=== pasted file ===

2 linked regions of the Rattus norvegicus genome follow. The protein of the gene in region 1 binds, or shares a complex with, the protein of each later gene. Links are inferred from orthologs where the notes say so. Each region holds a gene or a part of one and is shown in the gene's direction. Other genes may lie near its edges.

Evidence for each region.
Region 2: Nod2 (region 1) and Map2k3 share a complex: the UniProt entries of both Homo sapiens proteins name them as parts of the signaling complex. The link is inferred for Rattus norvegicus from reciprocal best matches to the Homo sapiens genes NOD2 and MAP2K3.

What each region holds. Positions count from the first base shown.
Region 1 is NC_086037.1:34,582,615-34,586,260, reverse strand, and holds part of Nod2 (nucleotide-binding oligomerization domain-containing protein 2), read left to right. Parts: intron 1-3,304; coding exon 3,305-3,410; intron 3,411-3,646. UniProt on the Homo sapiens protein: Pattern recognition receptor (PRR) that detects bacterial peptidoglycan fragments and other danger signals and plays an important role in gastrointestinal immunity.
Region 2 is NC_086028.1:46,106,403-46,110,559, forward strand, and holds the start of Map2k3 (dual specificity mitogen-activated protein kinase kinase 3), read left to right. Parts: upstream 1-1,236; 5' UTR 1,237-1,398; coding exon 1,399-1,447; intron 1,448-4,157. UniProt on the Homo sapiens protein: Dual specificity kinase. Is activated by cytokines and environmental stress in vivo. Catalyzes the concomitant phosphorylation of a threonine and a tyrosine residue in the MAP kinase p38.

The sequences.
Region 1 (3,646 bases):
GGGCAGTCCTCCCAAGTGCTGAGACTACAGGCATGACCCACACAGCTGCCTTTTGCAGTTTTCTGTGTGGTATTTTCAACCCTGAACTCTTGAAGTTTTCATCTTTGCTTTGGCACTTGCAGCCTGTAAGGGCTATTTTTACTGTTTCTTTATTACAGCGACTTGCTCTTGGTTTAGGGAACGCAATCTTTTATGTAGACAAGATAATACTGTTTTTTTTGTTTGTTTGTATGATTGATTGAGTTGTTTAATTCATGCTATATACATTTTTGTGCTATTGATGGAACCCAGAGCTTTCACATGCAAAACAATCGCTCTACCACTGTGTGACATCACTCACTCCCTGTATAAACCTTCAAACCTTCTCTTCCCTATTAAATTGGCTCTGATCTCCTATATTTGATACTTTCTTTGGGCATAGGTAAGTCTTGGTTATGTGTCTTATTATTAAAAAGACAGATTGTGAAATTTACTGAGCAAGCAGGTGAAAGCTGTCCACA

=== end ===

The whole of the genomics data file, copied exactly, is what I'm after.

2 linked regions of the Rattus norvegicus genome follow. The protein of the gene in region 1 binds, or shares a complex with, the protein of each later gene. Links are inferred from orthologs where the notes say so. Each region holds a gene or a part of one and is shown in the gene's direction. Other genes may lie near its edges.

Evidence for each region.
Region 2: Nod2 (region 1) and Map2k3 share a complex: the UniProt entries of both Homo sapiens proteins name them as parts of the signaling complex. The link is inferred for Rattus norvegicus from reciprocal best matches to the Homo sapiens genes NOD2 and MAP2K3.

What each region holds. Positions count from the first base shown.
Region 1 is NC_086037.1:34,582,615-34,586,260, reverse strand, and holds part of Nod2 (nucleotide-binding oligomerization domain-containing protein 2), read left to right. Parts: intron 1-3,304; coding exon 3,305-3,410; intron 3,411-3,646. UniProt on the Homo sapiens protein: Pattern recognition receptor (PRR) that detects bacterial peptidoglycan fragments and other danger signals and plays an important role in gastrointestinal immunity.
Region 2 is NC_086028.1:46,106,403-46,110,559, forward strand, and holds the start of Map2k3 (dual specificity mitogen-activated protein kinase kinase 3), read left to right. Parts: upstream 1-1,236; 5' UTR 1,237-1,398; coding exon 1,399-1,447; intron 1,448-4,157. UniProt on the Homo sapiens protein: Dual specificity kinase. Is activated by cytokines and environmental stress in vivo. Catalyzes the concomitant phosphorylation of a threonine and a tyrosine residue in the MAP kinase p38.

The sequences.
Region 1 (3,646 bases):
GGGCAGTCCTCCCAAGTGCTGAGACTACAGGCATGACCCACACAGCTGCCTTTTGCAGTTTTCTGTGTGGTATTTTCAACCCTGAACTCTTGAAGTTTTCATCTTTGCTTTGGCACTTGCAGCCTGTAAGGGCTATTTTTACTGTTTCTTTATTACAGCGACTTGCTCTTGGTTTAGGGAACGCAATCTTTTATGTAGACAAGATAATACTGTTTTTTTTGTTTGTTTGTATGATTGATTGAGTTGTTTAATTCATGCTATATACATTTTTGTGCTATTGATGGAACCCAGAGCTTTCACATGCAAAACAATCGCTCTACCACTGTGTGACATCACTCACTCCCTGTATAAACCTTCAAACCTTCTCTTCCCTATTAAATTGGCTCTGATCTCCTATATTTGATACTTTCTTTGGGCATAGGTAAGTCTTGGTTATGTGTCTTATTATTAAAAAGACAGATTGTGAAATTTACTGAGCAAGCAGGTGAAAGCTGTCCACA